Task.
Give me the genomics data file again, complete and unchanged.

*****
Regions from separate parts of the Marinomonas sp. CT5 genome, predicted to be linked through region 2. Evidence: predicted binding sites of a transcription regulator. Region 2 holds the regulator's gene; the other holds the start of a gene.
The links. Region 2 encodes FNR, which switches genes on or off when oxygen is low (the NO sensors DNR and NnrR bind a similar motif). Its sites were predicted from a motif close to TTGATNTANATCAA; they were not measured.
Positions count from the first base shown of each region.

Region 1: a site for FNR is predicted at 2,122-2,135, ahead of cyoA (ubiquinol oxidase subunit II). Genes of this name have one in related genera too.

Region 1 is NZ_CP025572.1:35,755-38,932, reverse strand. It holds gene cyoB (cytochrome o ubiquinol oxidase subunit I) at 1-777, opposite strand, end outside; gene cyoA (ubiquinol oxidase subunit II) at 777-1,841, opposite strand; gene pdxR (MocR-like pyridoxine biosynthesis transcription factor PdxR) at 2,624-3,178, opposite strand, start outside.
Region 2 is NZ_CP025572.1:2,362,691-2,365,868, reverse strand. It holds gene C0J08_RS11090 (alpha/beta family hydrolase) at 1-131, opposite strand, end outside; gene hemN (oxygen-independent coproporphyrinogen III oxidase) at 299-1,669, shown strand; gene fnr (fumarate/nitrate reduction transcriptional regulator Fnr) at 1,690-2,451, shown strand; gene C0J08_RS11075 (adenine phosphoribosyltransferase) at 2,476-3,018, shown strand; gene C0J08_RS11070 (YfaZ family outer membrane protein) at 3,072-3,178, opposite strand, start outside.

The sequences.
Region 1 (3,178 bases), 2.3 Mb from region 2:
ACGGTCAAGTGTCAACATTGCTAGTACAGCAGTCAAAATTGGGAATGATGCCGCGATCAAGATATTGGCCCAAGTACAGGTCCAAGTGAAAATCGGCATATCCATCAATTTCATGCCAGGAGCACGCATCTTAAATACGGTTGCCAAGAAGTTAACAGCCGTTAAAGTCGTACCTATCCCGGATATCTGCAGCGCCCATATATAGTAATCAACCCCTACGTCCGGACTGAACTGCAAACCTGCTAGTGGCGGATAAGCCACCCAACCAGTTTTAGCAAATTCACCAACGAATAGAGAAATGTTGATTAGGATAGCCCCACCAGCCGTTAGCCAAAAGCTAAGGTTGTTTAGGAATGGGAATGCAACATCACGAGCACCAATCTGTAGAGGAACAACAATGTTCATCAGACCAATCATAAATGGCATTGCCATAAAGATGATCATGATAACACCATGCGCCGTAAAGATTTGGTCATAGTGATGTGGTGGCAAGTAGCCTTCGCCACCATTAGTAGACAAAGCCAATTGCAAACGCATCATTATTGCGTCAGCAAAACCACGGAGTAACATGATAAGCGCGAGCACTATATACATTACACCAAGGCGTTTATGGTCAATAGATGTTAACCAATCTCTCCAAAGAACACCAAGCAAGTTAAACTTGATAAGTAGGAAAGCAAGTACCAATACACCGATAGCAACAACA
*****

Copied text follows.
Regions from separate parts of the Marinomonas sp. CT5 genome, predicted to be linked through region 2. Evidence: predicted binding sites of a transcription regulator. Region 2 holds the regulator's gene; the other holds the start of a gene.
The links. Region 2 encodes FNR, which switches genes on or off when oxygen is low (the NO sensors DNR and NnrR bind a similar motif). Its sites were predicted from a motif close to TTGATNTANATCAA; they were not measured.
Positions count from the first base shown of each region.

Region 1: a site for FNR is predicted at 2,122-2,135, ahead of cyoA (ubiquinol oxidase subunit II). Genes of this name have one in related genera too.

Region 1 is NZ_CP025572.1:35,755-38,932, reverse strand. It holds gene cyoB (cytochrome o ubiquinol oxidase subunit I) at 1-777, opposite strand, end outside; gene cyoA (ubiquinol oxidase subunit II) at 777-1,841, opposite strand; gene pdxR (MocR-like pyridoxine biosynthesis transcription factor PdxR) at 2,624-3,178, opposite strand, start outside.
Region 2 is NZ_CP025572.1:2,362,691-2,365,868, reverse strand. It holds gene C0J08_RS11090 (alpha/beta family hydrolase) at 1-131, opposite strand, end outside; gene hemN (oxygen-independent coproporphyrinogen III oxidase) at 299-1,669, shown strand; gene fnr (fumarate/nitrate reduction transcriptional regulator Fnr) at 1,690-2,451, shown strand; gene C0J08_RS11075 (adenine phosphoribosyltransferase) at 2,476-3,018, shown strand; gene C0J08_RS11070 (YfaZ family outer membrane protein) at 3,072-3,178, opposite strand, start outside.

The sequences.
Region 1 (3,178 bases), 2.3 Mb from region 2:
ACGGTCAAGTGTCAACATTGCTAGTACAGCAGTCAAAATTGGGAATGATGCCGCGATCAAGATATTGGCCCAAGTACAGGTCCAAGTGAAAATCGGCATATCCATCAATTTCATGCCAGGAGCACGCATCTTAAATACGGTTGCCAAGAAGTTAACAGCCGTTAAAGTCGTACCTATCCCGGATATCTGCAGCGCCCATATATAGTAATCAACCCCTACGTCCGGACTGAACTGCAAACCTGCTAGTGGCGGATAAGCCACCCAACCAGTTTTAGCAAATTCACCAACGAATAGAGAAATGTTGATTAGGATAGCCCCACCAGCCGTTAGCCAAAAGCTAAGGTTGTTTAGGAATGGGAATGCAACATCACGAGCACCAATCTGTAGAGGAACAACAATGTTCATCAGACCAATCATAAATGGCATTGCCATAAAGATGATCATGATAACACCATGCGCCGTAAAGATTTGGTCATAGTGATGTGGTGGCAAGTAGCCTTCGCCACCATTAGTAGACAAAGCCAATTGCAAACGCATCATTATTGCGTCAGCAAAACCACGGAGTAACATGATAAGCGCGAGCACTATATACATTACACCAAGGCGTTTATGGTCAATAGATGTTAACCAATCTCTCCAAAGAACACCAAGCAAGTTAAACTTGATAAGTAGGAAAGCAAGTACCAATACACCGATAGCAACAACA